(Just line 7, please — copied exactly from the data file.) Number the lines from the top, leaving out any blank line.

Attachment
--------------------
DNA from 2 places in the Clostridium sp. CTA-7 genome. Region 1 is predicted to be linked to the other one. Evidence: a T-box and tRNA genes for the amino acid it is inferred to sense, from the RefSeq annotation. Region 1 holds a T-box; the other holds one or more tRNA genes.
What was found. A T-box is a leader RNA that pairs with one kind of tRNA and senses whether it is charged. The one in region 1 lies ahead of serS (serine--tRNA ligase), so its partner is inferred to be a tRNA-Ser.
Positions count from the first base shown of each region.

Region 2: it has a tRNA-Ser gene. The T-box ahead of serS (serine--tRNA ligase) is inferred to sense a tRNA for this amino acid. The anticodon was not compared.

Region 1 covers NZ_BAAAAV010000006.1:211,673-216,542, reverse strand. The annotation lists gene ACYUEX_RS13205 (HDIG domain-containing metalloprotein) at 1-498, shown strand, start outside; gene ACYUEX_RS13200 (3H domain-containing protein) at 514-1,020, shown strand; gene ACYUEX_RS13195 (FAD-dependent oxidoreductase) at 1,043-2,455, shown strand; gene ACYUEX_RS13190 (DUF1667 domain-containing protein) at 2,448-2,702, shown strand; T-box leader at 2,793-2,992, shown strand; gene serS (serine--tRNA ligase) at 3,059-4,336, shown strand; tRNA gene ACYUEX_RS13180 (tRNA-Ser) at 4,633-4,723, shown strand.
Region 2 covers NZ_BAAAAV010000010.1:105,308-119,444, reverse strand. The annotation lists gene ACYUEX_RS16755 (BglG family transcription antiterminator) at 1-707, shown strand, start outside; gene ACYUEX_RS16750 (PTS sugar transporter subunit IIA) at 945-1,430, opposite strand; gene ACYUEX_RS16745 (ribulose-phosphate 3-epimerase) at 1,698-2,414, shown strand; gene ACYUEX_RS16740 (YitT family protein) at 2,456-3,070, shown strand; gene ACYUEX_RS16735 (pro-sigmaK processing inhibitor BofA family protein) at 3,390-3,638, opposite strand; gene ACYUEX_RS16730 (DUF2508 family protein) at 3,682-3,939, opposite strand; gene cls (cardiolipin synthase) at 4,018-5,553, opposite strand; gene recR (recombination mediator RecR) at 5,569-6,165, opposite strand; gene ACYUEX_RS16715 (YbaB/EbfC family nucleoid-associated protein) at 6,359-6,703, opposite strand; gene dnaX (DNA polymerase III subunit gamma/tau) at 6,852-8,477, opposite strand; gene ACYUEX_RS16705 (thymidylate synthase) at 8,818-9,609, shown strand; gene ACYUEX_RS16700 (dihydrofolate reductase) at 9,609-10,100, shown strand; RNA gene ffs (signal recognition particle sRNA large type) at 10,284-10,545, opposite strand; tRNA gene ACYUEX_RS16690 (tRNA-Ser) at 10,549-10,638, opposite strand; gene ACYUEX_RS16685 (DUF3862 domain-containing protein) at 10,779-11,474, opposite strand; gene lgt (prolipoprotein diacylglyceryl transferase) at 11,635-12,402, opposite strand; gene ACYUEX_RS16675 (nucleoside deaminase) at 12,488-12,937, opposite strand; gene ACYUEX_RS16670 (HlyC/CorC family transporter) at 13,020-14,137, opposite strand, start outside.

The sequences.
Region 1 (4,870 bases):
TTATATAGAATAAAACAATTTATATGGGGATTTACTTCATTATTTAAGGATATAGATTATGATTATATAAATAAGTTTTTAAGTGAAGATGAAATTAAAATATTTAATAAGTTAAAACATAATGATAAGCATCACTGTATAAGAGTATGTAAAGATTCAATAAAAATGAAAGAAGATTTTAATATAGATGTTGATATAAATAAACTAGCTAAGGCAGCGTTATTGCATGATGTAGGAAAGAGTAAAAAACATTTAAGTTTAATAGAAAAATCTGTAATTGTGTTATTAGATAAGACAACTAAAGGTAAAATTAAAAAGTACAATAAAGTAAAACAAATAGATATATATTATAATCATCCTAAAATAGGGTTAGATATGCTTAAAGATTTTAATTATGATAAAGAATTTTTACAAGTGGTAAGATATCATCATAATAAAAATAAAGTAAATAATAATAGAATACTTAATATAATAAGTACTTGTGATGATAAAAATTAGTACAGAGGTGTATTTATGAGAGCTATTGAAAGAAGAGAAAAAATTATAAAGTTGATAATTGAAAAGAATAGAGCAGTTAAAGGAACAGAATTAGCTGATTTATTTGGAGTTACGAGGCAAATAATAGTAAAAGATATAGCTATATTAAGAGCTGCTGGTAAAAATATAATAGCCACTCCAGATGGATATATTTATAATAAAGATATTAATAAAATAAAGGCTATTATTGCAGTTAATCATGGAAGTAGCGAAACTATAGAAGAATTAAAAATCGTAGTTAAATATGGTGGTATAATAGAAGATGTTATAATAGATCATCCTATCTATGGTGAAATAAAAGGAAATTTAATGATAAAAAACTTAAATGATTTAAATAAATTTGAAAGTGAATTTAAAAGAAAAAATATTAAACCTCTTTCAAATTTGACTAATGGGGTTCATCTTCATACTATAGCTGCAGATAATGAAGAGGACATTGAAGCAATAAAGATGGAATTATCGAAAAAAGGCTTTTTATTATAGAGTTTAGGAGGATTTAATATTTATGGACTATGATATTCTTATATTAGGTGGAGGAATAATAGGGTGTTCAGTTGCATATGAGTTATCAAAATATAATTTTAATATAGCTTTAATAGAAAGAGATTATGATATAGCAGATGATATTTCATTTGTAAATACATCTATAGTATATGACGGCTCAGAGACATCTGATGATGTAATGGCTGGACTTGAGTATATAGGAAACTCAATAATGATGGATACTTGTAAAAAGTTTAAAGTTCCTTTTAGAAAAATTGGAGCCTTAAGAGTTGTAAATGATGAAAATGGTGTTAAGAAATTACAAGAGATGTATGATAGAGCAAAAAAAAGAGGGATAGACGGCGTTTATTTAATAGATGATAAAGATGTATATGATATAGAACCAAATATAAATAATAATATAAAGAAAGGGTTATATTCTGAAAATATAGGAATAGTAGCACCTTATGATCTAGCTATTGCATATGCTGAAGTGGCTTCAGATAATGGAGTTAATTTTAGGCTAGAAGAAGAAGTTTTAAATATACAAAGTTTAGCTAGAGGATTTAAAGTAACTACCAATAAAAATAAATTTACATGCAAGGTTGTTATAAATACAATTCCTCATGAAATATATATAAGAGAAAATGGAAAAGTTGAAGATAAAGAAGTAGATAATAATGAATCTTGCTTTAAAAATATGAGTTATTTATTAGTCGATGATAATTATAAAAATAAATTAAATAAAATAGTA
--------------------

The sequences.